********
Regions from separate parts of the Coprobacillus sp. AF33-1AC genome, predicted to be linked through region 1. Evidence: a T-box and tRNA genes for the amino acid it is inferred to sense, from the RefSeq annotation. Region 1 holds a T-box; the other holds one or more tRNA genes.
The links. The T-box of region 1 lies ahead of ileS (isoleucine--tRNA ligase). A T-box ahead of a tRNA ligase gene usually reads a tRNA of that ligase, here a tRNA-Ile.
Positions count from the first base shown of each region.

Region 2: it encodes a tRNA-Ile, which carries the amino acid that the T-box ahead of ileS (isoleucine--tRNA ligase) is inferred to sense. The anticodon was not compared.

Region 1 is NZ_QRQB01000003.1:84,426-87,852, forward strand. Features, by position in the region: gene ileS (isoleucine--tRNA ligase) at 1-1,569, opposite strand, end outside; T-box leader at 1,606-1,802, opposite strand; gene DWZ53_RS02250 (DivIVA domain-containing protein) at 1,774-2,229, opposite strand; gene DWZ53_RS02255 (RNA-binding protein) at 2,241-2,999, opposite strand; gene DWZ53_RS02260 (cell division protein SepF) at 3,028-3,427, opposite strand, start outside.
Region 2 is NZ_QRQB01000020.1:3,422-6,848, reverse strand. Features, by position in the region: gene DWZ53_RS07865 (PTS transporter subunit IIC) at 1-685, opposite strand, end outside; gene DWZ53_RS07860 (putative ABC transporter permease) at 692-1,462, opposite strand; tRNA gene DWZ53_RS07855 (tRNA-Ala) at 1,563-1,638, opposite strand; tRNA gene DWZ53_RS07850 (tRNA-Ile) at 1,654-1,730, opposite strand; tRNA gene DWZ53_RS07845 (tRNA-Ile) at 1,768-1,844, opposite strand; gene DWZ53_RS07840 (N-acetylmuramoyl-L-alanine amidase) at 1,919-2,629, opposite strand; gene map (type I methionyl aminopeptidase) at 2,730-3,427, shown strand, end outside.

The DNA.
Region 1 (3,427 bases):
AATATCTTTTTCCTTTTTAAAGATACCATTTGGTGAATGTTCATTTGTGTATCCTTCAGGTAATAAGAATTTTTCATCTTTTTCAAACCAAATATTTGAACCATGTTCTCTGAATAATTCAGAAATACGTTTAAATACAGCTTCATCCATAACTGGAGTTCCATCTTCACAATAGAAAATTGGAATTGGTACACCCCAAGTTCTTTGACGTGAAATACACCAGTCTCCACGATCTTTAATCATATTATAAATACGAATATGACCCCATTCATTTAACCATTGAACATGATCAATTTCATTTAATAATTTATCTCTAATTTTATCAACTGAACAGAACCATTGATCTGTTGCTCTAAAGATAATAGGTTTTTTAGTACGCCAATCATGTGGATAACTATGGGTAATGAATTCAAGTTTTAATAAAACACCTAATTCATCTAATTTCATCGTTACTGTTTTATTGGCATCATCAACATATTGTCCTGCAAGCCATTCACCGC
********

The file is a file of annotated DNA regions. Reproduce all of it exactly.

Regions from separate parts of the Coprobacillus sp. AF33-1AC genome, predicted to be linked through region 1. Evidence: a T-box and tRNA genes for the amino acid it is inferred to sense, from the RefSeq annotation. Region 1 holds a T-box; the other holds one or more tRNA genes.
The links. The T-box of region 1 lies ahead of ileS (isoleucine--tRNA ligase). A T-box ahead of a tRNA ligase gene usually reads a tRNA of that ligase, here a tRNA-Ile.
Positions count from the first base shown of each region.

Region 2: it encodes a tRNA-Ile, which carries the amino acid that the T-box ahead of ileS (isoleucine--tRNA ligase) is inferred to sense. The anticodon was not compared.

Region 1 is NZ_QRQB01000003.1:84,426-87,852, forward strand. Features, by position in the region: gene ileS (isoleucine--tRNA ligase) at 1-1,569, opposite strand, end outside; T-box leader at 1,606-1,802, opposite strand; gene DWZ53_RS02250 (DivIVA domain-containing protein) at 1,774-2,229, opposite strand; gene DWZ53_RS02255 (RNA-binding protein) at 2,241-2,999, opposite strand; gene DWZ53_RS02260 (cell division protein SepF) at 3,028-3,427, opposite strand, start outside.
Region 2 is NZ_QRQB01000020.1:3,422-6,848, reverse strand. Features, by position in the region: gene DWZ53_RS07865 (PTS transporter subunit IIC) at 1-685, opposite strand, end outside; gene DWZ53_RS07860 (putative ABC transporter permease) at 692-1,462, opposite strand; tRNA gene DWZ53_RS07855 (tRNA-Ala) at 1,563-1,638, opposite strand; tRNA gene DWZ53_RS07850 (tRNA-Ile) at 1,654-1,730, opposite strand; tRNA gene DWZ53_RS07845 (tRNA-Ile) at 1,768-1,844, opposite strand; gene DWZ53_RS07840 (N-acetylmuramoyl-L-alanine amidase) at 1,919-2,629, opposite strand; gene map (type I methionyl aminopeptidase) at 2,730-3,427, shown strand, end outside.

The DNA.
Region 1 (3,427 bases):
AATATCTTTTTCCTTTTTAAAGATACCATTTGGTGAATGTTCATTTGTGTATCCTTCAGGTAATAAGAATTTTTCATCTTTTTCAAACCAAATATTTGAACCATGTTCTCTGAATAATTCAGAAATACGTTTAAATACAGCTTCATCCATAACTGGAGTTCCATCTTCACAATAGAAAATTGGAATTGGTACACCCCAAGTTCTTTGACGTGAAATACACCAGTCTCCACGATCTTTAATCATATTATAAATACGAATATGACCCCATTCATTTAACCATTGAACATGATCAATTTCATTTAATAATTTATCTCTAATTTTATCAACTGAACAGAACCATTGATCTGTTGCTCTAAAGATAATAGGTTTTTTAGTACGCCAATCATGTGGATAACTATGGGTAATGAATTCAAGTTTTAATAAAACACCTAATTCATCTAATTTCATCGTTACTGTTTTATTGGCATCATCAACATATTGTCCTGCAAGCCATTCACCGC